Dog Bark Translators: Do They Work?

A few years back, a Japanese inventor announced a new gadget-it was a “Dog Bark Translator”. As I recall, it was a collar, which had a LCD display screen. When the dog emitted a bark, the gadget would decide what it meant, and display a message on the screen-like “woof”- (translation-“I need to take a dump”).
The device seems to have disappeared-does anyone know if they are still made?
And-are they accurate?

Seriously? Of course not.

They work just fine. They just aren’t terribly informative.

Dammit, kenobi



Beaten to it…

I can’t believe there would be a market for this (if it was hypothetically possible)

It is so easy to translate a dogs bark anyway.
Dog 1’s bark is either “OMG there’s a cow across the road”, “Someone pulled up at our gate” or “AAAAAAAAHHHHHH! A leaf just landed on me while I was snoozing”. All I need to do is glance at the gate, and across the road to determine what the bark means
Dog 2’s bark always means “Dog 1 is barking! Dog 1 is barking! Dog 1 is BARKING!”

If dogs could talk, they would have just one thing on their minds, anyway.

A working device like that would be the cat’s meow.

only in the movie Up

Grrrrrr! Woof woof!

kudos on the far side call out.

taking the op more serious, tho, NOVA did a really cool episode on dog/human interactions. in one segment, they took different dogs and exited them in various ways, recording the bark. some barked because an interloper encroached on the gate. some barked because they REALLY wanted you to THROW THE BALL! some barked because they were happy their human finally came home from work.

they took the recordings and had random people listen to only the sound of the barking, and then asked the person to determine the mood of the dog and the message it was trying to convey.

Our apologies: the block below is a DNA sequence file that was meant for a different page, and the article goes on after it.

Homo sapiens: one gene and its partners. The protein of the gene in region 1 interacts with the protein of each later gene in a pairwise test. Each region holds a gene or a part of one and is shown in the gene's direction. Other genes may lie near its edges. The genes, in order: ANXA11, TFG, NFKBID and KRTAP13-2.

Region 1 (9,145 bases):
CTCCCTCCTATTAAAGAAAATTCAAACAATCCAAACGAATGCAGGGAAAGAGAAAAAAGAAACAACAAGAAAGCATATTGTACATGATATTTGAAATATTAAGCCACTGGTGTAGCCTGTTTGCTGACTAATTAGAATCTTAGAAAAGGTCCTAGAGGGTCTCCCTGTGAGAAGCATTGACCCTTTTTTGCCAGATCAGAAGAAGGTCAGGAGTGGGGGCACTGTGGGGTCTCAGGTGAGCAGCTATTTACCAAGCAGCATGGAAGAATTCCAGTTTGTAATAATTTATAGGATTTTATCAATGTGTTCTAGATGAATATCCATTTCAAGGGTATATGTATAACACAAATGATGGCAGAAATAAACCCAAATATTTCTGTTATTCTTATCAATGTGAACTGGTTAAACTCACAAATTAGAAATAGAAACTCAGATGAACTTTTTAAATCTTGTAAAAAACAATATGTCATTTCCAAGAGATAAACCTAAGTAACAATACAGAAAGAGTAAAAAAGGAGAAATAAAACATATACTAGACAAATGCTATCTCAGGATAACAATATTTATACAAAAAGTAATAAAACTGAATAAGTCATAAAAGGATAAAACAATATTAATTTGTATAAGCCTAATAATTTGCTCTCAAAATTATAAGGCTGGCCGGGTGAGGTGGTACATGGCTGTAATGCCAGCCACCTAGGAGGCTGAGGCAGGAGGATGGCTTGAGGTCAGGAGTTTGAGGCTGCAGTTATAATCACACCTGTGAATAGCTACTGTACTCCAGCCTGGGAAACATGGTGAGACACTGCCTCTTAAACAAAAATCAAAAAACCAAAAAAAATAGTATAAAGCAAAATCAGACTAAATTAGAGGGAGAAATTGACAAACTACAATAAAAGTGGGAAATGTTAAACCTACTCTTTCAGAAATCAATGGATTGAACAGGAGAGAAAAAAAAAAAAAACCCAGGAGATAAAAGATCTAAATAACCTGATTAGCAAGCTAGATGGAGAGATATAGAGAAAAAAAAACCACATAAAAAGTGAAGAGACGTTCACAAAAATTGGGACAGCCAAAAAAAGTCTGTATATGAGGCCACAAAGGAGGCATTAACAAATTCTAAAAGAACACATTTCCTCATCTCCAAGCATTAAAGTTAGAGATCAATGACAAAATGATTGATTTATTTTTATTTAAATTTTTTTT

nearly all (if not 100% all) nailed it exactly.

dogs have evolved a unique interaction with humans, and dog vocalization is particularly evolve for communication with humans (wolves don’t bark).

i think they are pretty much already translated.

Thanks for that post, dontbesojumpy. One of the most interesting things I’ve read in years.

What’s that, Lassie? You say Timmy is stuck in a well 2 1/2 miles northwest of town and you need me to bring a 25 foot rope to haul him out? I’m on my way.

Not also that different dogs have different degrees of communication. My first dog would come up to you while you were sitting at the table, and say very clearly (in doggish) “I want! I want! I want!”. If you then asked him “What do you want, Bear?”, he would lead you to the back door, or to his empty food or water dish, or bring you one of his toys to play with, or otherwise let you know just what it was he wanted. My mom’s current dog, by comparison, will also come up to you and say “I want! I want! I want!”, but if you ask him “What do you want, Bowser?”, he’ll tell you “I want! I want! I want!”.

I saw that show and was amazed at how easy it is to “translate” dog talk. If you have a dog, you’re going to be much better at translating its vocalizations than some Japanese device is. You’ll also understand a lot of non-vocal communication.

My dog adores my neighbor. When she phones, he recognizes her voice, and he heads straight for the door. The clear message is “I want to see Jill”.

They are still made. The company is Takara, and the device is a Bow-lingual dog translator.

Do they work? Well, Takara is a *toy *manufacturer.

Apparently, around here, **all ** dog barking means, "You’re sleeping too late!! Wake up! WAKE UP!!!"

Yeah, but it works the same in the opposite direction, too! :slight_smile:

Heh…I knew exactly which one it was going to be before I even clicked…